81-year-old Sylvie is magnificent in this adaptation of Brecht’s fable about an old woman who suddenly starts a new life of delightful irresponsibility after the death of her husband, wonderfully wry and funny as she breaks out of a lifetime of devoted household drudgery to enjoy a round of whipped cream sundaes, movies and fast cars. Equally (or more) importantly, Allio never loses sight of Brecht. For the first time in her life, in her new friendship with the local whore (Ribovska) and an anarchist shoemaker (Bouise), the old lady begins to respond to people on their own terms instead of out of duty. Meanwhile her family, outraged at her irresponsibility, are seen to be irresponsibly frittering away their lives, toiling at jobs which serve only to build prisons for their souls. Witty, wise and gently funny, it is also, in its quiet way, a genuinely subversive film.
Based on a short story by BERTOLT BRECHT. This film is a rare treat indeed. It is an extremely knowing and poignant portrait of a 70-year-old woman named Mrs. Bertini and the manner in which she reacts to the death of her husband. For her entire life, Mrs. Bertini has served others. She married while a young woman and passed the years cooking and serving and cleaning for her husband and her children. In one telling sequence, the just-widowed lady serves a meal to her brood, with not one soul offering her assistance. The story spotlights her connection to two of her relations: her son Albert, a petty and constantly complaining loser; and her grandson Pierre, who is lorded over by Albert and who would rather be off playing his guitar with his rock band and living his own life. Albert expresses his shock and disbelief when his mother begins “carrying on” by befriending a younger woman with whom she goes to the movies and shares laughs. After spending her entire life in servitude, Mrs. Bertini has decided that she will not pass her final years playing the role of mourning widow. The death of her husband has liberated her. She no longer has obligations, and for once she will not allow herself to be dictated to by the whims of others-including her “beloved” relatives. This gem of a film works perfectly as a perceptive allegory about the inevitable passage of time and the need to live as one sees fit and savor lifes little pleasures. —Time Out Film Guide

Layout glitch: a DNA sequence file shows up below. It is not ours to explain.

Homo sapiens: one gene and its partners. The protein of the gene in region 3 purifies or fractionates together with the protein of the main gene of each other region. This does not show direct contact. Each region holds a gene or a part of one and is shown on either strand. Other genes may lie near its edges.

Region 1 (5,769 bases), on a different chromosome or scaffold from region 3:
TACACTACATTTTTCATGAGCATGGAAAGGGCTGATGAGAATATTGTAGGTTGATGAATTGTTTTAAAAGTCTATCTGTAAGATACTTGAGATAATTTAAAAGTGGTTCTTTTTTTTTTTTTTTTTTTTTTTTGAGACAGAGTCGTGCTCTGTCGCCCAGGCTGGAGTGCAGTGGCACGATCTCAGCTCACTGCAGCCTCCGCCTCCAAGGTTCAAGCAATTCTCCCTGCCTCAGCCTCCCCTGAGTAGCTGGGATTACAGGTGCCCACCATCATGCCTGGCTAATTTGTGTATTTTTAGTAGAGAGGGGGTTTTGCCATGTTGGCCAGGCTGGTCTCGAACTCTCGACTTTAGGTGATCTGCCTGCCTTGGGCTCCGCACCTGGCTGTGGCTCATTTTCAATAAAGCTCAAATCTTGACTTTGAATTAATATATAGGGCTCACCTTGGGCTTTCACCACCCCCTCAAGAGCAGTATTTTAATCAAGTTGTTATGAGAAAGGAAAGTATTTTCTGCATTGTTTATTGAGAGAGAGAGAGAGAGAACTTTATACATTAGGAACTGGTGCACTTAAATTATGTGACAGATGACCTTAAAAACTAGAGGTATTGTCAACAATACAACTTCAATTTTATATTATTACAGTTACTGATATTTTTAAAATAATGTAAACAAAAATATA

French filmmaker and screenwriter and set director, René Allio was first recognized for his art work. Later he became a distinguished stage designer and theatrical director.
Allio made his screen debut as a director in 1962 with the animated short La Meule/The Haystack and became known for his creative films. He subsequently continued on to direct such feature films as Pierre et Paul (1969) and I, Pierre Riviere, Having Slit the Throats of My Mother, My Sister and My Brother (1976).
Allio also occasionally penned his own screenplays. In 1965, Aillo won a competing prize at the Venice Film Festival for La Veille Dame Indigne/The Shameless Old Lady. —allmovieguide